Entertainment & Culture Film & TV

Blue Iguana film review

Blue Iguana
Avatar photo
Written by Tim Barnes-Clay

How far would you go to escape a monotonous dead-end job in a diner? We watched Blue Iguana and found out.

Hadi Hajaig’s darkly-comic heist thriller Blue Iguana brings violence, foul language and plenty of gore to the audience. But does it commit the perfect crime, or does it mess things up?

What’s the plot?

Eddie (Sam Rockwell) and Paul (Ben Schwartz) are on parole, unhappily working in a diner for a tyrannical boss. Things start looking brighter when English lawyer Katherine Rookwood (Phoebe Fox) makes them an offer they can’t refuse: £30,000 to pursue the valuable diamond Blue Iguana in London.

After an initially successful coup – stealing the gem from within the walls of the Natural History Museum – things go awry. Small-time crime boss Deacon Bradshaw (Peter Ferdinando) and his goons intercept the gang at delivery of the bounty, initiating a chase through London’s crime scene to regain the precious sapphire.

What’s the style?

Hajaig’s writing is undeniably influenced by both 80s gangster thrillers and Quentin Tarantino’s best movies. Mixing brute, in-your-face humour with plenty of action scenes and quirky characters, Blue Iguana attempts to bring back the charm of B-movies from a bygone age.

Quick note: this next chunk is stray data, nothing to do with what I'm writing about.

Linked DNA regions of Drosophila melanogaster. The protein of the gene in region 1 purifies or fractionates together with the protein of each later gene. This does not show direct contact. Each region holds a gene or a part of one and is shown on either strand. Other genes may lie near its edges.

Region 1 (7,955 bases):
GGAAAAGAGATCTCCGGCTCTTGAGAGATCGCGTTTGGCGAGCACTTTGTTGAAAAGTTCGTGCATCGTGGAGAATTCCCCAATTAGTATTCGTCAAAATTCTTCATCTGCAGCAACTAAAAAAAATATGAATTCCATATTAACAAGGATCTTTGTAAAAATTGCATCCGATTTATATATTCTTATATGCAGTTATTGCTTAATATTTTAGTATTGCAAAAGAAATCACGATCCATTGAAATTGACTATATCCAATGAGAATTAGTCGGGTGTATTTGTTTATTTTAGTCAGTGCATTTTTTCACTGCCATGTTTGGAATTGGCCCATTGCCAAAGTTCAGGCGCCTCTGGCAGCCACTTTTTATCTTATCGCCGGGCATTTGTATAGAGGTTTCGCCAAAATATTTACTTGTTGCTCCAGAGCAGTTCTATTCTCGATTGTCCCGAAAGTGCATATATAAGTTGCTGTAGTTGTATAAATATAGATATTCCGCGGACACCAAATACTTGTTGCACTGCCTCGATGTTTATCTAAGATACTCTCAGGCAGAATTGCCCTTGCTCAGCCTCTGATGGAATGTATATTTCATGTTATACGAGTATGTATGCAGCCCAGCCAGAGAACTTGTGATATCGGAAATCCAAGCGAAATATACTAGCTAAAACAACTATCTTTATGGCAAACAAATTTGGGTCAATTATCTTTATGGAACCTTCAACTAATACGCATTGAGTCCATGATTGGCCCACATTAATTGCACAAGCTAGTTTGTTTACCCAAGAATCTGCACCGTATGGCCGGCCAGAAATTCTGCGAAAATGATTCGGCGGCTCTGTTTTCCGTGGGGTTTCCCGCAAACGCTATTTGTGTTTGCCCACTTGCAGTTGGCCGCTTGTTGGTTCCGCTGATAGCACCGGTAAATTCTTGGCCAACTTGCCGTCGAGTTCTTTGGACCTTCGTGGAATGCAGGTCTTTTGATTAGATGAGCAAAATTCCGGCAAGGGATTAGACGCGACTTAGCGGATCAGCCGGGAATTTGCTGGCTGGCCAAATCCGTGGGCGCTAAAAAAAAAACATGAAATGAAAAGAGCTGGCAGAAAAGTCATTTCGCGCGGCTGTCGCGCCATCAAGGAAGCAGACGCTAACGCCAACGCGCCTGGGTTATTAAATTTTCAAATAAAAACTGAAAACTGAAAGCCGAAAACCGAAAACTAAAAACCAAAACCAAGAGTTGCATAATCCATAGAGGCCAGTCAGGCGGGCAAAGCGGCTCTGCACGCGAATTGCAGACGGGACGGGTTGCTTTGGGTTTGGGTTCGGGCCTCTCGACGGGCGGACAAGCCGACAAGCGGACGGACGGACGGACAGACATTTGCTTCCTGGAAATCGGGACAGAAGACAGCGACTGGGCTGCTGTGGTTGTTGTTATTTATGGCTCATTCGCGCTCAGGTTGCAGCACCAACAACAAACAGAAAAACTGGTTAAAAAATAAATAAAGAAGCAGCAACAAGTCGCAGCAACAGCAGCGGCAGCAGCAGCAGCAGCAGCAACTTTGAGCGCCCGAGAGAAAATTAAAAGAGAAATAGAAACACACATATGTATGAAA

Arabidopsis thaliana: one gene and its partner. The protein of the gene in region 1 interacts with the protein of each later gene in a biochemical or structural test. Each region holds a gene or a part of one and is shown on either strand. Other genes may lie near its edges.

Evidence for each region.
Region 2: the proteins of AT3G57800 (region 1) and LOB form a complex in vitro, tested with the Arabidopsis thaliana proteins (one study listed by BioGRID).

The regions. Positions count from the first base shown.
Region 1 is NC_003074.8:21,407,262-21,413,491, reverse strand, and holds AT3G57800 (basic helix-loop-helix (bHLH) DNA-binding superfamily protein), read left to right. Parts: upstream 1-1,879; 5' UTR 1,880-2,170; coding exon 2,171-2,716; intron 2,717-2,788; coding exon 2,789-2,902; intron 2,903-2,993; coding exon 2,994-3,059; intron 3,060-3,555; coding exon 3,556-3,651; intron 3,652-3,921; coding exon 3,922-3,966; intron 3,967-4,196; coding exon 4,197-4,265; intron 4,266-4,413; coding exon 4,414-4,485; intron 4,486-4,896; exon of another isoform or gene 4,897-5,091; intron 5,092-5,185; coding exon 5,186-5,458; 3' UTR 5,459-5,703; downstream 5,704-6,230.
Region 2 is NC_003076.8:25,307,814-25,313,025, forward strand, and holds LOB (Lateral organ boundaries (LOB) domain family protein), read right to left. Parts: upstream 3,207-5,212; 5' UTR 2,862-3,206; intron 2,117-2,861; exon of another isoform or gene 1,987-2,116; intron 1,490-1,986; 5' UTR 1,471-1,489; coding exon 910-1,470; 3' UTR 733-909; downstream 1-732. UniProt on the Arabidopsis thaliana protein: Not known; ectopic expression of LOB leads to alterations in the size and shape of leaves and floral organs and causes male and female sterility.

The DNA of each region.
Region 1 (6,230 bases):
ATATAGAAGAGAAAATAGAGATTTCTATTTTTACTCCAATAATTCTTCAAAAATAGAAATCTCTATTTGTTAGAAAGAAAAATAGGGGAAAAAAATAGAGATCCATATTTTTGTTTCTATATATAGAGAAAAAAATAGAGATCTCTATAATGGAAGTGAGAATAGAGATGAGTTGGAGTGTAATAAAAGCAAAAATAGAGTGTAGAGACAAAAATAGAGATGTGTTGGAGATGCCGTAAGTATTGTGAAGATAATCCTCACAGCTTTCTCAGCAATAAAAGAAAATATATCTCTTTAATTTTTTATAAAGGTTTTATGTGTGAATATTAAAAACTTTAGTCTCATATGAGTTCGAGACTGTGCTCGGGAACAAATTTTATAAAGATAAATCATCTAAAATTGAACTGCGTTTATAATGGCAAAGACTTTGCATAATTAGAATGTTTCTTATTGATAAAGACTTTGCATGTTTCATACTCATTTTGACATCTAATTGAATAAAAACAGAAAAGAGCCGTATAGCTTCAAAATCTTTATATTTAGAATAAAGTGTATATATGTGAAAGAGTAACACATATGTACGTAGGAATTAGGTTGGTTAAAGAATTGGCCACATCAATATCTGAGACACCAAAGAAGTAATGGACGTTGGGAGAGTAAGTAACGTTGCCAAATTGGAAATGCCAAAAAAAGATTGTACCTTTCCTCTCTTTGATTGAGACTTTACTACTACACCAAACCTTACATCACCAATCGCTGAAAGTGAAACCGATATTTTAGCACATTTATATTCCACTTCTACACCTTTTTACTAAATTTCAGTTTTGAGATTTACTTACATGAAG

At times, the film succeeds in this regard. The soundtrack usually manages to bring across the mood, emphasising both the quiet, heartfelt moments of passion between Eddie and Katherine and the gore-laden gunfights which never run short of showcasing plenty of blood. Haijaig also succeeds with his shots, demonstrating good capabilities in highlighting the important aspects of every scene.

But the film shows its greatest prowess through its actors. Both Rockwell and Fox incorporate their characters well, managing to bring the tongue-in-cheek script to life. They emphasise the uncomfortable relationship growing between Eddie and Katherine as the plot unfolds.

What’s the verdict?

Blue Iguana is ambitious in its attempts to capture the spirit of the 80s, and sometimes it succeeds. While the brutish humour and Tarantino-inspired gore won’t satisfy every viewer, it’s a reasonably entertaining flick. Great for an audience seeking a light-weight production with a touch of old-fashioned B-movies.

Blue Iguana (15) is out in UK cinemas on 5th October.